SAFETY4SEA: How did it come about that you joined shipping industry and your field of expertise specifically?

Sara Baade: I’m relatively new to the shipping industry having taken on my role as CEO in September, but I’m really excited by its diversity, history and innovation. Having worked for many years supporting Army families, where there are similar challenges to those experienced by merchant seafarers and their loved ones (long periods apart, tough working environments and higher rates of mental health issues than the general population) this role felt a very natural next step for me. It’s good to be able to ‘give back’ by putting my management skills and experience of both the corporate and charitable sectors to good use, and help better the lives of a largely ‘hidden’ group.


S4S: What about your current job/ role most excites you and why?

S.B.: Leading a charity that has been making a real difference to the lives of seafarers and their families for more than 200 years, and that continues to pioneer new ways of provision and support, is by far my biggest driver. We reach out to 1,000 seafarers plus their families every day through our port welfare and chaplaincy work, wellness at sea and mental health programmes, and community projects. With the current pandemic, our help is needed now more than ever – applications for welfare grants alone have increased 16 fold compared to last year and our helpline is receiving dozens of calls each week. These are tough times, but with the support of our partners, donors and volunteers, we are more than up to the challenge.


S4S: When you think of the word successful who's the first person who comes to mind and why?

S.B.: There are so many amazingly successful people in the world and my admiration is constantly moving from one to another, but right now I’m in awe of Vera Atkins, the British intelligence officer. I have just finished reading a book about her, and she truly was one of the most bravest, most intelligent, determined and successful people of her time. Despite her troubled start in life (her mother was Jewish and they had to flee from Bucharest in the 1930s) she established herself as one of the most successful intelligence officers and made such a difference (without the glory) during the Second World War. Truly inspirational.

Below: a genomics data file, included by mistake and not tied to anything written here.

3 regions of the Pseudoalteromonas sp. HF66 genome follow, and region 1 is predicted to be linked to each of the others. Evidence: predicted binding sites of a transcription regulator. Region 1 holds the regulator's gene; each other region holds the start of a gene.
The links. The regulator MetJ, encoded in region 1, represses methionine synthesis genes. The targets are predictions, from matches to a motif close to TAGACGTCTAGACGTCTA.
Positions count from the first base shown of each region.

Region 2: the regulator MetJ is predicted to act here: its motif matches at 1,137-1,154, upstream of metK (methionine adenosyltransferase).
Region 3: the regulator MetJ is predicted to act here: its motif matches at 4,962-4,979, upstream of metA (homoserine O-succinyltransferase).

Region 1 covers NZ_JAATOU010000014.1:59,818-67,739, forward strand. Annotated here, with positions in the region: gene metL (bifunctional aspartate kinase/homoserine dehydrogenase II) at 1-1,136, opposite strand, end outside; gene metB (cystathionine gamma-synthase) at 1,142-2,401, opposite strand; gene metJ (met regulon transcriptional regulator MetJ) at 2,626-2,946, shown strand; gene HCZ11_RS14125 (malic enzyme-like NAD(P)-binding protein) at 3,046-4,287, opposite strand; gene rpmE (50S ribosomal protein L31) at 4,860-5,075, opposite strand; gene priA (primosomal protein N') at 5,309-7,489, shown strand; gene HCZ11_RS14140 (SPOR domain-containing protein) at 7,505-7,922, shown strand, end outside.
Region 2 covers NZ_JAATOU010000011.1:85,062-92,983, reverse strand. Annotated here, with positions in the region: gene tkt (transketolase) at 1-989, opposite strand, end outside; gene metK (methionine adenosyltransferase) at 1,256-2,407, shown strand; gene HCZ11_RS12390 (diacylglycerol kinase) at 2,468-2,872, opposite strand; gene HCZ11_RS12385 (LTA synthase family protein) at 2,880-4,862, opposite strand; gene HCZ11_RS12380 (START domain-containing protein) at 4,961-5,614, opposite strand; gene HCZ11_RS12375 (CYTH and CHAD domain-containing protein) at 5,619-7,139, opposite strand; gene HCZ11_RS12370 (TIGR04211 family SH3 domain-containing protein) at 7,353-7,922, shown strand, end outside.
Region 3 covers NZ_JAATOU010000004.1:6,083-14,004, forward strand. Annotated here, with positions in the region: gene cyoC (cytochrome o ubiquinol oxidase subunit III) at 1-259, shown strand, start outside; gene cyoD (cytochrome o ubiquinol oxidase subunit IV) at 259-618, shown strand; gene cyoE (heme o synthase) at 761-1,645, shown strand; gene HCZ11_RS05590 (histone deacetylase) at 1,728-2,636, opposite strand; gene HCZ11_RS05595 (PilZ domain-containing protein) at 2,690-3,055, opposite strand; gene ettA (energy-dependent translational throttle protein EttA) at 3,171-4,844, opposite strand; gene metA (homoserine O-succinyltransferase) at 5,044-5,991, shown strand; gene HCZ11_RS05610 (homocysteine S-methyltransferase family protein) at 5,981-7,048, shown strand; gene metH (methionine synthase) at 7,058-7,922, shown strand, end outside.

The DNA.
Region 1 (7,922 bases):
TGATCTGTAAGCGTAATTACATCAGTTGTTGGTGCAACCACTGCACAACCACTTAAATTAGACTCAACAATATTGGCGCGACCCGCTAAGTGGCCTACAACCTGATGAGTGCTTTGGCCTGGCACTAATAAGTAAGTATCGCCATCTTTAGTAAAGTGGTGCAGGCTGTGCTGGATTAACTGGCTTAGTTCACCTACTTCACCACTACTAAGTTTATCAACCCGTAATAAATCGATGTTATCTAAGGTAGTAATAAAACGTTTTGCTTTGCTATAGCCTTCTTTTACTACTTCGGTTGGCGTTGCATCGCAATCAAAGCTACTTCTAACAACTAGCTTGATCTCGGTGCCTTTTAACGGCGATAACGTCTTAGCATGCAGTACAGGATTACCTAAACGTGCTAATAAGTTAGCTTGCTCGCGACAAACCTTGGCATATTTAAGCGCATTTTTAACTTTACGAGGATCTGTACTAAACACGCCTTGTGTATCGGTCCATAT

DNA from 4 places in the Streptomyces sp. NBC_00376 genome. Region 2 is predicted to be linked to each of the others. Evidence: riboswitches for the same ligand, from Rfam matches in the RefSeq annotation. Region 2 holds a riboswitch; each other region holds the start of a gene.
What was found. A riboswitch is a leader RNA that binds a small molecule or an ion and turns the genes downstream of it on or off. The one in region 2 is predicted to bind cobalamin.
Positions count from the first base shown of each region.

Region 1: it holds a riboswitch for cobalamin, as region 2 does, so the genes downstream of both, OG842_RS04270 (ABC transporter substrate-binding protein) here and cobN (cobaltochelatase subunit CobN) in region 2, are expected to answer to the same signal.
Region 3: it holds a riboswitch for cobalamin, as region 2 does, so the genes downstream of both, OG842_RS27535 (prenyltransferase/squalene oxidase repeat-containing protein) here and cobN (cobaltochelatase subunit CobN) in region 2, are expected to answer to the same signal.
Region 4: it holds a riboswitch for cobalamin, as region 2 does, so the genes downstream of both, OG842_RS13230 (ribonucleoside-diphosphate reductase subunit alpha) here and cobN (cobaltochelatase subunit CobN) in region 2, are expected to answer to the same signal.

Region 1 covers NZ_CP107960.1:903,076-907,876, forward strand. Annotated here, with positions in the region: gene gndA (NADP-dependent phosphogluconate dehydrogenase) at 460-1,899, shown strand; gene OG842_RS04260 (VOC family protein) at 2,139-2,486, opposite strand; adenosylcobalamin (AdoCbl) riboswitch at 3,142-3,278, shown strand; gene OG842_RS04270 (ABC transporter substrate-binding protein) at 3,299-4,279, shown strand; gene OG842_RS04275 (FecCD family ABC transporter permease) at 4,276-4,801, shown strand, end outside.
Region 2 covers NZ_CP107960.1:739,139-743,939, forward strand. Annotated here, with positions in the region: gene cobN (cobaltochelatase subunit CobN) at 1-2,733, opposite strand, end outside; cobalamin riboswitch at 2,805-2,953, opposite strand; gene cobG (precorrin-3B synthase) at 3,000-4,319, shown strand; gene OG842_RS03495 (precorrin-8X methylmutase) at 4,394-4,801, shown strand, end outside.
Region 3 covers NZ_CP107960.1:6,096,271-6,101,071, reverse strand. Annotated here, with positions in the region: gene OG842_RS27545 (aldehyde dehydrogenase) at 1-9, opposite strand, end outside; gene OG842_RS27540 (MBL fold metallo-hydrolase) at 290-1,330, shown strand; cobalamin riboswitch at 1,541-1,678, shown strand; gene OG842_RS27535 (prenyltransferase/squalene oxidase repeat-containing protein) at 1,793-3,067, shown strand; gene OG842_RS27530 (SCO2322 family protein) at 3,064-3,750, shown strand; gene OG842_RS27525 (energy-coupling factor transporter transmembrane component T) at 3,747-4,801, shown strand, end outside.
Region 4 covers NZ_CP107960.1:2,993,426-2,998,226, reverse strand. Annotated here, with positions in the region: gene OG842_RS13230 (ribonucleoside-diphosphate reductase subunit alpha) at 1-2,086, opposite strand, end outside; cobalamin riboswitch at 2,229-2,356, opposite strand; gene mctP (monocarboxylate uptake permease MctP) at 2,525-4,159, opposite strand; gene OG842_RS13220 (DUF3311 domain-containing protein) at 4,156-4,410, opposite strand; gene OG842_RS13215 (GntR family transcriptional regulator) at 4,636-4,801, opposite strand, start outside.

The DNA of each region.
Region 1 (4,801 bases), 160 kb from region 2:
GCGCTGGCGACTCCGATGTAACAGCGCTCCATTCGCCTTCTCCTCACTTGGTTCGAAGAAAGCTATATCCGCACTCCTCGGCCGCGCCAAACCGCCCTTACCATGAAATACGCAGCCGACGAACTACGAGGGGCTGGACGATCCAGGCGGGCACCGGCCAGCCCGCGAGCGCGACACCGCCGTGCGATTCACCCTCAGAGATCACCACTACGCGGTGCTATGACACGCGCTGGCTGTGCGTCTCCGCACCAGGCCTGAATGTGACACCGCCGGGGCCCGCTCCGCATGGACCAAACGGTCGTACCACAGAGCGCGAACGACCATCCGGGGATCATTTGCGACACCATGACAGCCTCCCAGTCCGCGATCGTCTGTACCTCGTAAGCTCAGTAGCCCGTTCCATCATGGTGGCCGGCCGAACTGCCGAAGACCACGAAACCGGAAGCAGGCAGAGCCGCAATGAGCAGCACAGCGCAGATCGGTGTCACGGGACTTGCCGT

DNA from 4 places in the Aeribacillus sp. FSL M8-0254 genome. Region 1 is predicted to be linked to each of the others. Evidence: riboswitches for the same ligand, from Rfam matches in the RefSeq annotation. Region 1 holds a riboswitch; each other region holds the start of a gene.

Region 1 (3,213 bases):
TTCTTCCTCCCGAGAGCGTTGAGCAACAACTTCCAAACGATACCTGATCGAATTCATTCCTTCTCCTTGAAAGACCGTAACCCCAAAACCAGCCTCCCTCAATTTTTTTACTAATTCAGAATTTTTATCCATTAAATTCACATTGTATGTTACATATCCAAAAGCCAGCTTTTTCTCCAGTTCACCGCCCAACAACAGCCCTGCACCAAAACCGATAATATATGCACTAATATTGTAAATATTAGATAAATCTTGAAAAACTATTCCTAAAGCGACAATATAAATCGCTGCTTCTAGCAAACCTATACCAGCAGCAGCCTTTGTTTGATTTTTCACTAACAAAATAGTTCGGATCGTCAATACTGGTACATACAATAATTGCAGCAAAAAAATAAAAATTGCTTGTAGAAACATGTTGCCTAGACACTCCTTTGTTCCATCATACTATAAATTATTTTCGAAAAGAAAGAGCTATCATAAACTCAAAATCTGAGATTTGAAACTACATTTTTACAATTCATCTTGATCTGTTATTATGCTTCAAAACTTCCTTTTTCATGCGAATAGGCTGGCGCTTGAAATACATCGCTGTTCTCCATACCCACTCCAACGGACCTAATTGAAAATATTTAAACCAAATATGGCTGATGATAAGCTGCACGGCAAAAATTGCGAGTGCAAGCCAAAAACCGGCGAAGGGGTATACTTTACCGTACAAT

S4S: What is the best and what was the worst piece of advice you've ever been given and why?

S.B.: One of my very first managers used to advise me ‘to be present’ in whatever situation I was in and that is a piece of advice that I have often used and come back to. When your time is stretched with different work streams and priorities it can be easy to feel overwhelmed or distracted. That’s when I remind myself ‘to be present’ right here and now, to deal with the situation at hand rather than worry or distract yourself with all the other tasks awaiting you. It’s stood me in good stead for many years now.


S4S: If you could give a piece of advice to your 18-year-old-self one thing, what would it be and why?